So, no, a cold day where you live isn't evidence that global warming is a "hoax." Scientists worldwide agree: As humans continue to burn fossil fuels and destroy areas that absorb carbon dioxide, like forests and wetlands, the planet's average temperature will keep rising, with undeniable consequences for human health and survival, as well as for the biodiverse life on which we rely.

A study in Science Advances predicts extreme weather events could increase by 50 percent this century if we don't bring emissions under control. It's time to take this seriously.

David Suzuki is a scientist, broadcaster, author and co-founder of the David Suzuki Foundation. Written with contributions from David Suzuki Foundation senior editor Ian Hanington.

Show Comments ()

EcoWatch Daily Newsletter

Ice-rich permafrost has been exposed due to coastal erosion, National Petroleum Reserve, Alaska. Brandt Meixell / USGS


By Jake Johnson

An alarming study released Tuesday found that melting Arctic permafrost could add nearly $70 trillion to the global cost of climate change unless immediate action is taken to slash carbon emissions.

According to the new research, published in the journal Nature Communications, melting permafrost caused by accelerating Arctic warming would add close to $70 trillion to the overall economic impact of climate change if the planet warms by 3°C by 2100.

Read More Show Less
Jeff Reed / NYC Council

The New York City Council on Thursday overwhelmingly passed one of the most ambitious and innovative legislative packages ever considered by any major city to combat the existential threat of climate change.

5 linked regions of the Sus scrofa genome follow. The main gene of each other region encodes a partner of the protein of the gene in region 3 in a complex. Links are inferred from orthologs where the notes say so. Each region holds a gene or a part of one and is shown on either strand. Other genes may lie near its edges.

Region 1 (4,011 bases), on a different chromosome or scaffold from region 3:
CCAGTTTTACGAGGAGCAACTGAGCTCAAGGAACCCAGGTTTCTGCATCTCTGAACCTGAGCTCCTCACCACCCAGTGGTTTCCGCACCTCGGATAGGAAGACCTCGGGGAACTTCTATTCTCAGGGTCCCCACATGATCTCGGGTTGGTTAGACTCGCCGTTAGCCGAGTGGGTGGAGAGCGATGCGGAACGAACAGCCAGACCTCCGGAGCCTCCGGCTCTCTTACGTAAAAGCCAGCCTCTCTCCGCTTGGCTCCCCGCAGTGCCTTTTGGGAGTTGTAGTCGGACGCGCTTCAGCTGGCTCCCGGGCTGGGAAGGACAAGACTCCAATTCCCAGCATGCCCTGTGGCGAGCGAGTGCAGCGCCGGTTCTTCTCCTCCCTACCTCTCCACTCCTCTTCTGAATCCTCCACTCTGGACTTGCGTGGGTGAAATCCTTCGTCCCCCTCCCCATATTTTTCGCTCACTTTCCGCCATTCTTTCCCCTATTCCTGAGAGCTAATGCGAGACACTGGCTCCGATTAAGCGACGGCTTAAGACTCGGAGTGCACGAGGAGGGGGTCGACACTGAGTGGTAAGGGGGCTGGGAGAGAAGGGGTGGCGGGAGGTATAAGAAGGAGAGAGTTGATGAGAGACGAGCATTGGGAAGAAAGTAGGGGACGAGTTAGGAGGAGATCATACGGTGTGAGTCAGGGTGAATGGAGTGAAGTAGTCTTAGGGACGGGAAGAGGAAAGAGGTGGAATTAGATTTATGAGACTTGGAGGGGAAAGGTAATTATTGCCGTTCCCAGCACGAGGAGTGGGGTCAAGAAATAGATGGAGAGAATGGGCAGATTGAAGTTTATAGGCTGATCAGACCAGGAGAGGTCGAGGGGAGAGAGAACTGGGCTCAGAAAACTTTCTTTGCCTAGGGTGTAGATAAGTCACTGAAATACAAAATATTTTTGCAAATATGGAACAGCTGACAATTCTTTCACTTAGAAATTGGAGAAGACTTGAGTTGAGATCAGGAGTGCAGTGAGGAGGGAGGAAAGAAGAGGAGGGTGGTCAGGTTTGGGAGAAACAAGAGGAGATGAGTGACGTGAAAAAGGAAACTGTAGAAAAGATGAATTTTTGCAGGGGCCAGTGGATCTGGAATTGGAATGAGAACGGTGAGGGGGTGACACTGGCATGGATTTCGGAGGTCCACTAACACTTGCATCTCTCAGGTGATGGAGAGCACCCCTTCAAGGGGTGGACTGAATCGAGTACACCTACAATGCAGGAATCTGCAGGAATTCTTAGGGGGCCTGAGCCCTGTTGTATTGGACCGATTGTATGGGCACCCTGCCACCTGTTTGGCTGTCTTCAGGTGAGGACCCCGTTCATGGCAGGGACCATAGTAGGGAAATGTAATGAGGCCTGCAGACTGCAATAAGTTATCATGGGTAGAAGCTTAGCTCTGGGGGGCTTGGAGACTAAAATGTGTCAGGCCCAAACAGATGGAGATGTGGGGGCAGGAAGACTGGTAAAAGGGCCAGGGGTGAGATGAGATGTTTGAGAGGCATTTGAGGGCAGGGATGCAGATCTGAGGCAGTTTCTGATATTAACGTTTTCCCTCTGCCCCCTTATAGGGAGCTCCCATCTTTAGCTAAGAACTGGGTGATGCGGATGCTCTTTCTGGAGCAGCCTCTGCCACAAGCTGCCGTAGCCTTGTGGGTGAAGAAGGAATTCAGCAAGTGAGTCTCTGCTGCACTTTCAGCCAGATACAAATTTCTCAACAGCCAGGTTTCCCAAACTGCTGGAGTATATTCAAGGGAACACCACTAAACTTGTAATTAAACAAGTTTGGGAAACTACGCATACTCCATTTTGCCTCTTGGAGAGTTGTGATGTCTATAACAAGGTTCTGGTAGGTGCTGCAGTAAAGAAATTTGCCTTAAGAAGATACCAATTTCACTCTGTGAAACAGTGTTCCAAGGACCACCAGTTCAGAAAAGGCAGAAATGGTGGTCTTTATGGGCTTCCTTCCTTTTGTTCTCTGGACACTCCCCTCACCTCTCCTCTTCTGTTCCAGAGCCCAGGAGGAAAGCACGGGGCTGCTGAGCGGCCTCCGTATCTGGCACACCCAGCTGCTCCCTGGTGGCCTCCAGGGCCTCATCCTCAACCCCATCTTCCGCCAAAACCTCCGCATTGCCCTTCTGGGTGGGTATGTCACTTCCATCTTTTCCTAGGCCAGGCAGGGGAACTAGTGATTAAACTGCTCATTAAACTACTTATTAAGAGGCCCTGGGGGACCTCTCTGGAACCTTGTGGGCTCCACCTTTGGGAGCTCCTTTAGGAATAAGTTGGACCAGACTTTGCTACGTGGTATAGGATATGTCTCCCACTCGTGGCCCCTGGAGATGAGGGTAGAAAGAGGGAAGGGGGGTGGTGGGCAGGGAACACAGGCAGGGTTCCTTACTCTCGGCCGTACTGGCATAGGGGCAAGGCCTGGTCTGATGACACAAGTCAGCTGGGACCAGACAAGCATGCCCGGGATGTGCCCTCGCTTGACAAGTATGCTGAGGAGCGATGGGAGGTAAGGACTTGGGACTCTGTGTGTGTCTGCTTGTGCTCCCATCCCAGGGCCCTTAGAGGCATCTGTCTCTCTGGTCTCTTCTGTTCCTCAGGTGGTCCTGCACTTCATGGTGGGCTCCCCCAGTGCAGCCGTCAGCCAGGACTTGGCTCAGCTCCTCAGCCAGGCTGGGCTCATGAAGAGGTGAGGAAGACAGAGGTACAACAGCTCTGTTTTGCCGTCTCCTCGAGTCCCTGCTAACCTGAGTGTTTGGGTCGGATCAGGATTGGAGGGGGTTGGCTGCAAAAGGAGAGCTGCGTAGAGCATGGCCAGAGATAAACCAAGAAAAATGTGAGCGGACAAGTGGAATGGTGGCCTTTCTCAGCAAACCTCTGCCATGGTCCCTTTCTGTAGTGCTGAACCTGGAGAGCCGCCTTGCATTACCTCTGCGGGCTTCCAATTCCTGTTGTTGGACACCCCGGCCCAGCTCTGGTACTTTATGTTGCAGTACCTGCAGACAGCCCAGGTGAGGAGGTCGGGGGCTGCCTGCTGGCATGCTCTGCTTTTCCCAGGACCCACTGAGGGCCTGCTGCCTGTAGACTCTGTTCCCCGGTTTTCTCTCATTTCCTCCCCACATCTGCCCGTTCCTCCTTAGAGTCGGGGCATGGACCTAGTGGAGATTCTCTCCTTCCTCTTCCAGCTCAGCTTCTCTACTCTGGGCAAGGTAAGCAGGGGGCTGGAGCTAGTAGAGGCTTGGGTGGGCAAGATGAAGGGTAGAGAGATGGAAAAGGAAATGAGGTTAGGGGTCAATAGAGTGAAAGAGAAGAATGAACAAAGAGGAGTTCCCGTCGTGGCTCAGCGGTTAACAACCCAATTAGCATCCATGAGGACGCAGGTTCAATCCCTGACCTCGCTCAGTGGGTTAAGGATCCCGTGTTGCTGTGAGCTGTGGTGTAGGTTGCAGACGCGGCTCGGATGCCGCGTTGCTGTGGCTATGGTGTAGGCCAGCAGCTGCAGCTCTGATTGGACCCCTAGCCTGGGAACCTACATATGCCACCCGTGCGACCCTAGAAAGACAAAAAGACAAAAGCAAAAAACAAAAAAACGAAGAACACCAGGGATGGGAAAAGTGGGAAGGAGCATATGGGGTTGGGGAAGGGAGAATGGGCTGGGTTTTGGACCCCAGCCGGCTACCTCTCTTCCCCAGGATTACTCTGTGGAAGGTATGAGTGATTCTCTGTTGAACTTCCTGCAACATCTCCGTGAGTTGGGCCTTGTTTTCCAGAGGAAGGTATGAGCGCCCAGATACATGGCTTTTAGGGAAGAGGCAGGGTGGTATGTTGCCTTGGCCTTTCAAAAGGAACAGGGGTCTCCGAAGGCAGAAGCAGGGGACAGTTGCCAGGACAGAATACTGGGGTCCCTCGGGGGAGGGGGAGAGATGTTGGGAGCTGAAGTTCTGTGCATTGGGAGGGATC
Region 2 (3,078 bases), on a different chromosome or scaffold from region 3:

Read More Show Less
Sponsored
Ghazipur is a neighborhood in East Delhi. It has been one of the largest dumping site for Delhi. India is one of many countries where global warming has dragged down economic growth. Frédéric Soltan / Corbis / Getty Images

Global inequality is worse today because of climate change, finds a new study published Monday by Stanford University professors Noah Diffenbaugh and Marshall Burke in the Proceedings of the National Academy of Sciences.

Read More Show Less
A child playing with a ball from planet earth during Extinction Rebellion rally on April 18 in London, England. Brais G. Rouco / Barcroft Media / Getty Images

Earth Day 2019 just passed, but planning has already begun for Earth Day 2020, and it's going to be a big deal.

Read More Show Less
Geneva Vanderzeil, A Pair & A Spare / Flickr / CC BY 2.0

Is your closet filled with clothes you don't wear (and probably don't like anymore)? Are you buying cheap and trendy clothing you only wear once or twice? What's up with all the excess? Shifting to a more Earth-conscious wardrobe can help simplify your life, as well as curb fast fashion's toll on people and the planet.

Read More Show Less
Sponsored
Christine Zenino / Wikimedia Commons / CC BY 2.0

Greenland is melting six times faster than it was in the 1980s, which is even faster than scientists thought, CNN reported Tuesday.

Read More Show Less
The 18th century St. Catherine of Alexandria church is seen after its bell tower was destroyed following a 6.3 magnitude earthquake that struck the town of Porac, pampanga province on April 23. TED ALJIBE / AFP / Getty Images

At least 16 people have died, 81 are injured and 14 are still missing after an earthquake struck Luzon island in the Philippines Monday, according to the latest figures from the National Disaster Risk Reduction and Management Council, as the Philippine Star tweeted Tuesday.

Read More Show Less
Climate change activists gather in front of the stage at the Extinction Rebellion group's environmental protest camp at Marble Arch in London on April 22, on the eighth day of the group's protest calling for political change to combat climate change. TOLGA AKMEN / AFP / Getty Images

Extinction Rebellion, the climate protest that has blocked major London thoroughfares since Monday April 15, was cleared from three key areas over Easter weekend, The Guardian reported.

Read More Show Less